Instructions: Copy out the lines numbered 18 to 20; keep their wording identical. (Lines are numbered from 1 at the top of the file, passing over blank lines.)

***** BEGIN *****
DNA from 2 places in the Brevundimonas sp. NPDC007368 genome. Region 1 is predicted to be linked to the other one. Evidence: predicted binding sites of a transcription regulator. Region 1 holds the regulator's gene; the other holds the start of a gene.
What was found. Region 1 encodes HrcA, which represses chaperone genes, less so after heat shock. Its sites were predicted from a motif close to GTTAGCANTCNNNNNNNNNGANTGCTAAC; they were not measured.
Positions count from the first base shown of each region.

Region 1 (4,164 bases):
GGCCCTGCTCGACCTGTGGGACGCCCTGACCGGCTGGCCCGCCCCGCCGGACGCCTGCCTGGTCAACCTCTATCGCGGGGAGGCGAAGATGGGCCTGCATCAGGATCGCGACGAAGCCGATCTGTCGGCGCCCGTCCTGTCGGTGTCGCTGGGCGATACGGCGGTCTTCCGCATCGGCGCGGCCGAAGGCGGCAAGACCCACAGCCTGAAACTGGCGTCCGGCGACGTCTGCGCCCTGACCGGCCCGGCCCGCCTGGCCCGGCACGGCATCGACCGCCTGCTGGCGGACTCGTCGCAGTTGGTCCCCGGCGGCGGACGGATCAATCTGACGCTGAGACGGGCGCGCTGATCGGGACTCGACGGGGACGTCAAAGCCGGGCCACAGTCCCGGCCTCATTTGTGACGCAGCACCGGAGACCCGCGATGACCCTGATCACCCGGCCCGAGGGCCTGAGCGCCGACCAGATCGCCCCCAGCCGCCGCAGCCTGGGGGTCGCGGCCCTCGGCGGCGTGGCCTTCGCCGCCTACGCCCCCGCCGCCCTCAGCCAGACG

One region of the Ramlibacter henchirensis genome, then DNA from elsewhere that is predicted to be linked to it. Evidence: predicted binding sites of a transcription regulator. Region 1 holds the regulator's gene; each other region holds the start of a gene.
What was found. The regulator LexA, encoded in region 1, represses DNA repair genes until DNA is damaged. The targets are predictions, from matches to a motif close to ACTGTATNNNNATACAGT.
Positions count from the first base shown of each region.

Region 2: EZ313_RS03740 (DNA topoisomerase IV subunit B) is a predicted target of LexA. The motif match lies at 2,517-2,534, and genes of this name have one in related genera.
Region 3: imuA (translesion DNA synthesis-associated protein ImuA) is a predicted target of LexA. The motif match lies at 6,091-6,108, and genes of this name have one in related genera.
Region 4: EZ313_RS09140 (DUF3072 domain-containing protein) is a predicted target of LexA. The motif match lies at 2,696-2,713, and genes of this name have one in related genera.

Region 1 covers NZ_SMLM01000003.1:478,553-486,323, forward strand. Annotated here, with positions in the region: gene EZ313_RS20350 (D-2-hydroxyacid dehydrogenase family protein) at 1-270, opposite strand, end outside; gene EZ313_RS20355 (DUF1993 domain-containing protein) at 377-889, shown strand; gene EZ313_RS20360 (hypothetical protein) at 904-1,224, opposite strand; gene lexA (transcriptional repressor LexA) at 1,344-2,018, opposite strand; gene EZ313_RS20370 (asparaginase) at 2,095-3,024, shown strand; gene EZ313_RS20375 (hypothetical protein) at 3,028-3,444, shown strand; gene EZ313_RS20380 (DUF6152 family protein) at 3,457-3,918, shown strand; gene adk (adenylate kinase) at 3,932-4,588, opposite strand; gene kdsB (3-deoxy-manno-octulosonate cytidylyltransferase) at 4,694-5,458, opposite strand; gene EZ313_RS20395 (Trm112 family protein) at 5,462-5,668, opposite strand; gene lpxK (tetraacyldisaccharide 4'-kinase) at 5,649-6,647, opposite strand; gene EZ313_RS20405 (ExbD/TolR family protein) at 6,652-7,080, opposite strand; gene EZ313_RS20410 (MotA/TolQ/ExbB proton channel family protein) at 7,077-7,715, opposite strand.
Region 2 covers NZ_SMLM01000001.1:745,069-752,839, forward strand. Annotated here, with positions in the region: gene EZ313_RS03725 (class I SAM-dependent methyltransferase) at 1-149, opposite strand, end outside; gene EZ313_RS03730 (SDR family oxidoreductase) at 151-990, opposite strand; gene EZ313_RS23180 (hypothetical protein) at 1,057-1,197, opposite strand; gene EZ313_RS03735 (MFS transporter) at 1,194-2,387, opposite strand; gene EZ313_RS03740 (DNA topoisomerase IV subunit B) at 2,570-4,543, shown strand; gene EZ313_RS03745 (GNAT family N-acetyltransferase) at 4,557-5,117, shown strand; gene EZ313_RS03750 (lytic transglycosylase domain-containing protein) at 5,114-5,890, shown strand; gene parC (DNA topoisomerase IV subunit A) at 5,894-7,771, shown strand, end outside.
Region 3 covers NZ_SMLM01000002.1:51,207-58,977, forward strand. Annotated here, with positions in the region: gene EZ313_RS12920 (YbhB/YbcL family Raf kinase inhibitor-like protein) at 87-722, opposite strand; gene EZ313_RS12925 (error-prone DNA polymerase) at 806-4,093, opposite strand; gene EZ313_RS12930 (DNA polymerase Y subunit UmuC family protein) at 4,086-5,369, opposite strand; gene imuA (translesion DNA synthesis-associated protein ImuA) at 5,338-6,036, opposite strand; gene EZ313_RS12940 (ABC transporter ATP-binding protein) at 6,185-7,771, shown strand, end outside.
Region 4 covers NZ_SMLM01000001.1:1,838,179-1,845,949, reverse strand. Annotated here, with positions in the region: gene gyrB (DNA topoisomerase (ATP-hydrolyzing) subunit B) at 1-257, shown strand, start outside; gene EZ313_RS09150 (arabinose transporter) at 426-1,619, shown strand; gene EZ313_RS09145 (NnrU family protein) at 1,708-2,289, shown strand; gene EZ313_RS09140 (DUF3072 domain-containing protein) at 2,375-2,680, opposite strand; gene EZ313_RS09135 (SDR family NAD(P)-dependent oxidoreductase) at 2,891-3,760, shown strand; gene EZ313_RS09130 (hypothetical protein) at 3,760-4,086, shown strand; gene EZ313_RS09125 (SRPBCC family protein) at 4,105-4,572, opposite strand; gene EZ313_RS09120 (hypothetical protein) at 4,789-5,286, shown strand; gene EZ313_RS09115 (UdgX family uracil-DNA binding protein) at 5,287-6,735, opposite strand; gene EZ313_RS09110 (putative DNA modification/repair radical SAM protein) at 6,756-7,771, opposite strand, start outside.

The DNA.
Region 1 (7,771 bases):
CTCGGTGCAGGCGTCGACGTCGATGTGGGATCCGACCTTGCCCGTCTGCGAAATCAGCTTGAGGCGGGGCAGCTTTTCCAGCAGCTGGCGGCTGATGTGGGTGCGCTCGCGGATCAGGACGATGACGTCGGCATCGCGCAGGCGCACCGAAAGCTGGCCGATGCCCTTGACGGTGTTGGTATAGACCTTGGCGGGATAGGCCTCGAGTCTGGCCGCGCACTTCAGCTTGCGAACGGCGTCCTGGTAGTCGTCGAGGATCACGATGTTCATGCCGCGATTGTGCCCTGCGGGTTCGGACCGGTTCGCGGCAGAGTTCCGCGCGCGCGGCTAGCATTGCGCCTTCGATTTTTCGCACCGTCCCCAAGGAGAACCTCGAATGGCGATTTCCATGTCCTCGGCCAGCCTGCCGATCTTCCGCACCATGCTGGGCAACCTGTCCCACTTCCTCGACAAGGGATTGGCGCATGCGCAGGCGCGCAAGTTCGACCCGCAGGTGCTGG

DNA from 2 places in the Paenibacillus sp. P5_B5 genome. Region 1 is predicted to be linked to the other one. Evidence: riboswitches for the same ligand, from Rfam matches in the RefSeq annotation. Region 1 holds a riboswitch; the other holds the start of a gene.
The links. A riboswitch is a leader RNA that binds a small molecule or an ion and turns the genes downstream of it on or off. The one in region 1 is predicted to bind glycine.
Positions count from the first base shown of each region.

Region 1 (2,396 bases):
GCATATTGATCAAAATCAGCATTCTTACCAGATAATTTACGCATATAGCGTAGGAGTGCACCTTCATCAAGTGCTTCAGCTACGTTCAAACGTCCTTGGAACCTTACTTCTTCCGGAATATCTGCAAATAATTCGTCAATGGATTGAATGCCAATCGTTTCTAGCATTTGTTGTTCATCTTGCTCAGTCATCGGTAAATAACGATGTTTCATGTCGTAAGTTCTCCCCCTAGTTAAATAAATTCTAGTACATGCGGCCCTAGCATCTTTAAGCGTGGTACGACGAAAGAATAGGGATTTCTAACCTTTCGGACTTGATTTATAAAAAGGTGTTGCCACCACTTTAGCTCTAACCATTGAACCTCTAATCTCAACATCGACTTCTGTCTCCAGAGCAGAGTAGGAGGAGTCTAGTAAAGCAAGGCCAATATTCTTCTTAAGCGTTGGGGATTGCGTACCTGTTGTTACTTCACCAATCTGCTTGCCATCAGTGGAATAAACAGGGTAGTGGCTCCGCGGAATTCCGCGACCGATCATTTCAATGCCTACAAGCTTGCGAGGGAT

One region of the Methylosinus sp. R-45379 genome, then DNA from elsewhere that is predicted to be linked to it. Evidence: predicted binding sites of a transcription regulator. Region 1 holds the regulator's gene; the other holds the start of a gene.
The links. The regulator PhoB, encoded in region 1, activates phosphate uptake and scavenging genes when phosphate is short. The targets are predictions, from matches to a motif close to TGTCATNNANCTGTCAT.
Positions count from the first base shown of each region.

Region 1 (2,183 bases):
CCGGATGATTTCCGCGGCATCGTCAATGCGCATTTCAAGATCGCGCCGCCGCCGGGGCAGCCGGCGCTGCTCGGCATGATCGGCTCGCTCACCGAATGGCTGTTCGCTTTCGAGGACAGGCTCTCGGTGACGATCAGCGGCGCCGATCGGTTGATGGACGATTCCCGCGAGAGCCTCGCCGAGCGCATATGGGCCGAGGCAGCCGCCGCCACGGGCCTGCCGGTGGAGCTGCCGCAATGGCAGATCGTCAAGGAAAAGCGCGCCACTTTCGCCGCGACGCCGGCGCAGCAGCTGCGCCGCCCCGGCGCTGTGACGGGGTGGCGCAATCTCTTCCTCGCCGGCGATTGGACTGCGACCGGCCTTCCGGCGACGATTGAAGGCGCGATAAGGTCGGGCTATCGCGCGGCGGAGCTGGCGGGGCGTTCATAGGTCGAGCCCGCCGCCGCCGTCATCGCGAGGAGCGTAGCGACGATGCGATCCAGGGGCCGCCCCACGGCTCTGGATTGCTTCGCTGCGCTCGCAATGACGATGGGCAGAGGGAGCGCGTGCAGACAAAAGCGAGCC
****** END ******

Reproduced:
CTCGGTGCAGGCGTCGACGTCGATGTGGGATCCGACCTTGCCCGTCTGCGAAATCAGCTTGAGGCGGGGCAGCTTTTCCAGCAGCTGGCGGCTGATGTGGGTGCGCTCGCGGATCAGGACGATGACGTCGGCATCGCGCAGGCGCACCGAAAGCTGGCCGATGCCCTTGACGGTGTTGGTATAGACCTTGGCGGGATAGGCCTCGAGTCTGGCCGCGCACTTCAGCTTGCGAACGGCGTCCTGGTAGTCGTCGAGGATCACGATGTTCATGCCGCGATTGTGCCCTGCGGGTTCGGACCGGTTCGCGGCAGAGTTCCGCGCGCGCGGCTAGCATTGCGCCTTCGATTTTTCGCACCGTCCCCAAGGAGAACCTCGAATGGCGATTTCCATGTCCTCGGCCAGCCTGCCGATCTTCCGCACCATGCTGGGCAACCTGTCCCACTTCCTCGACAAGGGATTGGCGCATGCGCAGGCGCGCAAGTTCGACCCGCAGGTGCTGG

DNA from 2 places in the Paenibacillus sp. P5_B5 genome. Region 1 is predicted to be linked to the other one. Evidence: riboswitches for the same ligand, from Rfam matches in the RefSeq annotation. Region 1 holds a riboswitch; the other holds the start of a gene.
The links. A riboswitch is a leader RNA that binds a small molecule or an ion and turns the genes downstream of it on or off. The one in region 1 is predicted to bind glycine.